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Sitting down with April Higashi, the mind behind Shibumi Gallery

PressApril HigashiComment

Sitting down with April Higashi, the mind behind Shibumi Gallery

by Olivia Shih

April Higashi, 2016, photo: Cynthia Wood

April Higashi, 2016, photo: Cynthia Wood

Olivia: April, you have been working in and with contemporary art jewelry for over 20 years, but I would love to hear how you began your affair with jewelry.

April: I was actually working at Esprit de Corp in the textiles department but ended up working at a computer most of my work day. I needed to work with my hands again, so I found myself at a jewelry class at San Francisco City College. Although I had always loved making in general, metal arts was very challenging­­the thought process was so different from textile and fabric, and this drew me in. The medium was an endless source for learning, so here I am still! 

April Higashi, Furattā, 2015, 22k yellow gold, leaded enamel, black onyx, steel chain, 2 7⁄8”Pendant, 33" steel chain, photo: Shibumi Gallery

April Higashi, Furattā, 2015, 22k yellow gold, leaded enamel, black onyx, steel chain, 2 7⁄8”Pendant, 33" steel chain, photo: Shibumi Gallery

Olivia: Is there an artist or a few artists who influenced you the most, whether it be in jewelry or life?

April: Yes, a few people in particular have greatly inspired me. June Schwarcz, who passed away this year, was a strong influence both in the way she created work and the way she lived her life. She not only created amazing sculptural enamel vessels, but she surrounded herself with beautiful things and creative people. I was her assistant for a few years, and we remained friends until she passed away at 97 years old. Susan Cummins, who isn’t an artist per se but owned The Susan Cummins Gallery, was a mentor. I worked for her when I was 25. She taught me that you not only have to have a strong vision that is unique to yourself, but also that your business needs to make money to stay afloat. I learned so much, watching her form a strong community around her vision.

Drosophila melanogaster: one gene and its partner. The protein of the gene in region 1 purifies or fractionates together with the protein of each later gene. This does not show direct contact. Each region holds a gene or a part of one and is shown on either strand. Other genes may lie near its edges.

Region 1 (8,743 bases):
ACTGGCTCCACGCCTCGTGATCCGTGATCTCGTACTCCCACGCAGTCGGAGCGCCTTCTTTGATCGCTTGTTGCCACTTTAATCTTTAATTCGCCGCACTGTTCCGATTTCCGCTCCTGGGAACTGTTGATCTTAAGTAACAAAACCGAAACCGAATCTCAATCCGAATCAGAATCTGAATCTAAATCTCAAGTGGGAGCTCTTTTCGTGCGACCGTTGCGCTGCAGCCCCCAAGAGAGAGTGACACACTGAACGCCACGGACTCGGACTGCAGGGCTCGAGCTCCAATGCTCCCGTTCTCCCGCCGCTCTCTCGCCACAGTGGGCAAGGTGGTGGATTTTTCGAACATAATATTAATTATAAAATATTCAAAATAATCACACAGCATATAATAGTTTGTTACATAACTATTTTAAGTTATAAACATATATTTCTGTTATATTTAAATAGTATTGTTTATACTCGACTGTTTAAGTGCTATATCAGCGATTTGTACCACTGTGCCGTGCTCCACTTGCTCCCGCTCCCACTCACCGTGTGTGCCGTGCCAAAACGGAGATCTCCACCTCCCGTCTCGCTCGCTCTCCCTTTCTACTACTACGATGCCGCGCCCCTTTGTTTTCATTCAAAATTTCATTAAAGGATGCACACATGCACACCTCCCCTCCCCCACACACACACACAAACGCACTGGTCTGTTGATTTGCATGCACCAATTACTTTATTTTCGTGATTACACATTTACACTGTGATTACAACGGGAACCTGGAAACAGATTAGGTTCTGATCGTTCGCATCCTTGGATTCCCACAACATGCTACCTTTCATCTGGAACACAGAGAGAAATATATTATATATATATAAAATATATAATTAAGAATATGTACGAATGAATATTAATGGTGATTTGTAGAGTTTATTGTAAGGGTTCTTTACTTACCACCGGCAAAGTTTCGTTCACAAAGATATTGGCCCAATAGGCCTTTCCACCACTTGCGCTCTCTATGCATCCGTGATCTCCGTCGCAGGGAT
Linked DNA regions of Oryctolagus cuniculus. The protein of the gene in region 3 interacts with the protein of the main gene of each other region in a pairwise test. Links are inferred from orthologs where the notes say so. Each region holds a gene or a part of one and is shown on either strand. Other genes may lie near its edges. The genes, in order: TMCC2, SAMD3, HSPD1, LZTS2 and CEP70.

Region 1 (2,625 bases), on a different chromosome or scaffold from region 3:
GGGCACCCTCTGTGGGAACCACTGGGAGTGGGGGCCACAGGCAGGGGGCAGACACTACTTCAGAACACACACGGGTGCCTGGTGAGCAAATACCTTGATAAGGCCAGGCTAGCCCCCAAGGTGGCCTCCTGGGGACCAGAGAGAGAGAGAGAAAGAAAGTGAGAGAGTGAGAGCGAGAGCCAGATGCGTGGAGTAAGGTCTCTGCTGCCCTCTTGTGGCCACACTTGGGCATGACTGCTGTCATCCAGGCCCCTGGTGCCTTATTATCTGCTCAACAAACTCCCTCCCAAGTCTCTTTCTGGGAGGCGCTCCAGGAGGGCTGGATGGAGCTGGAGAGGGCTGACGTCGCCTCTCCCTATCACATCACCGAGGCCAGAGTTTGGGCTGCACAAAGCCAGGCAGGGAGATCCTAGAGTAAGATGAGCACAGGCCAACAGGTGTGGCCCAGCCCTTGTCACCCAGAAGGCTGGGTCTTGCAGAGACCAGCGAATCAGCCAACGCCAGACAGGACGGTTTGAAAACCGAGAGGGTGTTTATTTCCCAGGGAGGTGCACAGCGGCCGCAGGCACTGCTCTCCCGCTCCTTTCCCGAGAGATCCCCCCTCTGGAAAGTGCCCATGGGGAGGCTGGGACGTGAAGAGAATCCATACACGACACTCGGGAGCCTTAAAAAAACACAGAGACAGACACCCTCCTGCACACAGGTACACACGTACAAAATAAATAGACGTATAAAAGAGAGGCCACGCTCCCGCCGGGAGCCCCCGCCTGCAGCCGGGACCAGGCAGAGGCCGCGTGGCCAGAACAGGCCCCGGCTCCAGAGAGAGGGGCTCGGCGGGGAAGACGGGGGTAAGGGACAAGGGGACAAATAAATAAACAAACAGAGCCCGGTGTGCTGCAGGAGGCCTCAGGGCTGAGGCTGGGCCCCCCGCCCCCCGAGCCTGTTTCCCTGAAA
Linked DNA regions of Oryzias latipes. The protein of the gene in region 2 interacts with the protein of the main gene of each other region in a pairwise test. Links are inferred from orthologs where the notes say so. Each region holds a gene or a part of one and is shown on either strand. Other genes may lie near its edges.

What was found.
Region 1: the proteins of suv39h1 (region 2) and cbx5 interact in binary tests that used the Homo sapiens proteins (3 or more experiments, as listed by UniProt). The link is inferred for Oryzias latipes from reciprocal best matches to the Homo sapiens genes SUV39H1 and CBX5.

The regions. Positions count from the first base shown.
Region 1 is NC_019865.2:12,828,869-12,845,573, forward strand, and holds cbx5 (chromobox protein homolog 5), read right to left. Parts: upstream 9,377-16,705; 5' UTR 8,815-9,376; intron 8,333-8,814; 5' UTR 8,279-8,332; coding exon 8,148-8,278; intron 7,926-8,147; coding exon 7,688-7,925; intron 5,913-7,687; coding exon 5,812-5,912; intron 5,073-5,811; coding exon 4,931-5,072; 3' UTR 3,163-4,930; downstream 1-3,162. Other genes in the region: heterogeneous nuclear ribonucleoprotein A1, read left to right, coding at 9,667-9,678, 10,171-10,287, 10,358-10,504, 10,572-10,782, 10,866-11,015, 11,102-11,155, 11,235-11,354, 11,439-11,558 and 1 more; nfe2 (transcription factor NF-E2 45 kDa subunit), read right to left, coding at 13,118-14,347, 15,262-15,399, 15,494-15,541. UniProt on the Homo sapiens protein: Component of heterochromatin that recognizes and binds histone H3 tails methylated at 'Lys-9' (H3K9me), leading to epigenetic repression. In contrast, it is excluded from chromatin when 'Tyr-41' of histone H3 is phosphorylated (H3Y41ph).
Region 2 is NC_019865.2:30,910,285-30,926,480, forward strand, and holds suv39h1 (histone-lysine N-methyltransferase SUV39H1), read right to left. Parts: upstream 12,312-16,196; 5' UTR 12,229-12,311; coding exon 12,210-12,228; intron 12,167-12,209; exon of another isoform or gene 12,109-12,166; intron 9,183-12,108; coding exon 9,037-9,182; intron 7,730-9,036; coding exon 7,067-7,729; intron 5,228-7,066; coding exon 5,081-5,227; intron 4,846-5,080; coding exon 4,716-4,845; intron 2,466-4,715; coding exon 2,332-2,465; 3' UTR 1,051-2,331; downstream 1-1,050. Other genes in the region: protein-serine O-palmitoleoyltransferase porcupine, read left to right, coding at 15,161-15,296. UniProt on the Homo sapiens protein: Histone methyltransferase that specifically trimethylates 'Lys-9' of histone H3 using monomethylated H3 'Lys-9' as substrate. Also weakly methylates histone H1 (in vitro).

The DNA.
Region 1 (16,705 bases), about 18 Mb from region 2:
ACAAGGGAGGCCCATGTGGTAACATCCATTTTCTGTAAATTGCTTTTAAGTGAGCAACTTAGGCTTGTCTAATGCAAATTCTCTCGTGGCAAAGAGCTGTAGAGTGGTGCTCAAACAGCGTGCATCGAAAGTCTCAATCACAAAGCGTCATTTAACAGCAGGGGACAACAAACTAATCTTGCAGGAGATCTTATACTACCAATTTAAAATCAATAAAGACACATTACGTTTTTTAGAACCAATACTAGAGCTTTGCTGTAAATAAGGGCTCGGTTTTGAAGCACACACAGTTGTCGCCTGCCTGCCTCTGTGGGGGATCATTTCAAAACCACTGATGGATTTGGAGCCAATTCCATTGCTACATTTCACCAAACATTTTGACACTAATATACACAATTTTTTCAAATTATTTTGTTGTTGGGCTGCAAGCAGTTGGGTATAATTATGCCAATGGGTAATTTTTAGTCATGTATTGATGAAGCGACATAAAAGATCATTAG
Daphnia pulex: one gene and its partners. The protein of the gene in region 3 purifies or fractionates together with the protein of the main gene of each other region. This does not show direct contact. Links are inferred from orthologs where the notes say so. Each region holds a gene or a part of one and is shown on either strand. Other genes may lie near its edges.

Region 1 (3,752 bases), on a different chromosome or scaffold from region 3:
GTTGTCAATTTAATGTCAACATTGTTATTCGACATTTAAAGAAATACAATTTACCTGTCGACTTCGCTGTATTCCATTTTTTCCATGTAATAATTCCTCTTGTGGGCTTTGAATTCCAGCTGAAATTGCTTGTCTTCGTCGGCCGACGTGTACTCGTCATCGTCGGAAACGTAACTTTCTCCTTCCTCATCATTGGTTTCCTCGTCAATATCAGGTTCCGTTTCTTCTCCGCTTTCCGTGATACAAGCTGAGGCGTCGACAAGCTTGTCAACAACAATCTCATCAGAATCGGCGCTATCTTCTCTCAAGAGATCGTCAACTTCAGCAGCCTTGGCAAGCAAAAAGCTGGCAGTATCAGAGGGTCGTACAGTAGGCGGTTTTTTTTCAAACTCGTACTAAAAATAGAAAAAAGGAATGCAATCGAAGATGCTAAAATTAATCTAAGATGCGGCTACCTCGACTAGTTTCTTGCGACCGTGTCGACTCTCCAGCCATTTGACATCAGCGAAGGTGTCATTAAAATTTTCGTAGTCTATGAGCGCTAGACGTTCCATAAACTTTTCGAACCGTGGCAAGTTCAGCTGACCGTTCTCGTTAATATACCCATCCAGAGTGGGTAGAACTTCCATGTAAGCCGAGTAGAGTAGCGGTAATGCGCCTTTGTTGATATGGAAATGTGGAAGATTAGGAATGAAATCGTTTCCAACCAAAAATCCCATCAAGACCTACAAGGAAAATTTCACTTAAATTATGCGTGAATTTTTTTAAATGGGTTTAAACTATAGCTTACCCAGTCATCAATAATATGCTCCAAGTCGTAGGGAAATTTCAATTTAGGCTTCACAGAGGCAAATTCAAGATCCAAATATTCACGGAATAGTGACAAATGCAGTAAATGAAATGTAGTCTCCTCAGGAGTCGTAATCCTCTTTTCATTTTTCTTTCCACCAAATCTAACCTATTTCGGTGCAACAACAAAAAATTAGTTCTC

Olivia: Both June and Susan are innovators in the contemporary jewelry field, but have you ever been inspired by artists in other mediums?

When I was younger, I’d have said Frida Kahlo. I finally got to visit Casa Azul in Mexico City this past year, and I was reminded that she was a true individual. She created her own style and community of creative and intellectual people. She didn’t have an easy life, but it was definitely interesting and inspiring. She loved, lived, and created. She knew what she wanted and went after it, even if she didn’t always get it.

April Higashi, Ambā Ki, 2015, amber drops, 4.64 ctw diamonds, 18k and 22k gold, 2”, photo: Shibumi Gallery

April Higashi, Ambā Ki, 2015, amber drops, 4.64 ctw diamonds, 18k and 22k gold, 2”, photo: Shibumi Gallery

Olivia: I love that. It's clear to any visitor that Shibumi Gallery is a work of labor and love. What was your vision for the gallery when you first opened?

April: As I mentioned, I had worked for Susan Cummins at her gallery. I’d also been one of the early artists at Velvet da Vinci and had done display work for De Novo Gallery. What I took away from these experiences was this: show work beautifully. Show new work that hasn’t been seen by everyone. Show work from colleagues you respect and from upcoming talent you feel have unique vision. Show artful but wearable work. Always pay the artist before you pay yourself. Make the clients feel comfortable and welcome in your space. Connect them with the right piece that looks good on them. Listen to who they are. Share the things in life you love.

April Higashi, Matte Black Onyx and Bronze with Black Diamond Bead Necklace, 2015, black onyx, bronze, black diamonds, 19”, photo: Shibumi Gallery

April Higashi, Matte Black Onyx and Bronze with Black Diamond Bead Necklace, 2015, black onyx, bronze, black diamonds, 19”, photo: Shibumi Gallery

Olivia: Those are inspiring values to live and work by. You’re currently based in Berkeley, California, right? Can you describe what your environment is like and how it influences your life and work?

April: I am an extrovert inside an introvert’s body. I created an aesthetic environment in the gallery where I hope the beauty will draw one in. I want the space to speak for itself, so I don’t have to. The jewelry is usually displayed with twisted branches and driftwood and metalwork by my son’s father, Eric Powell, who is a metal sculptor and made all of the displays and the gallery doors. My gallery is connected to my studio and a larger design open space where my six­ year­ old son loves to draw. There is a modern earthy flavor to the space with organic elements­­accents of walnut, steel and art that I have collected or traded over the years. I’ve been told that the space seems creative and considered. I love that description.

Furattā II, 2015, 22k & 18k gold,black onyx, diamonds, 1 5⁄8”, photo: ShibumiGallery

Furattā II, 2015, 22k & 18k gold,black onyx, diamonds, 1 5⁄8”, photo: ShibumiGallery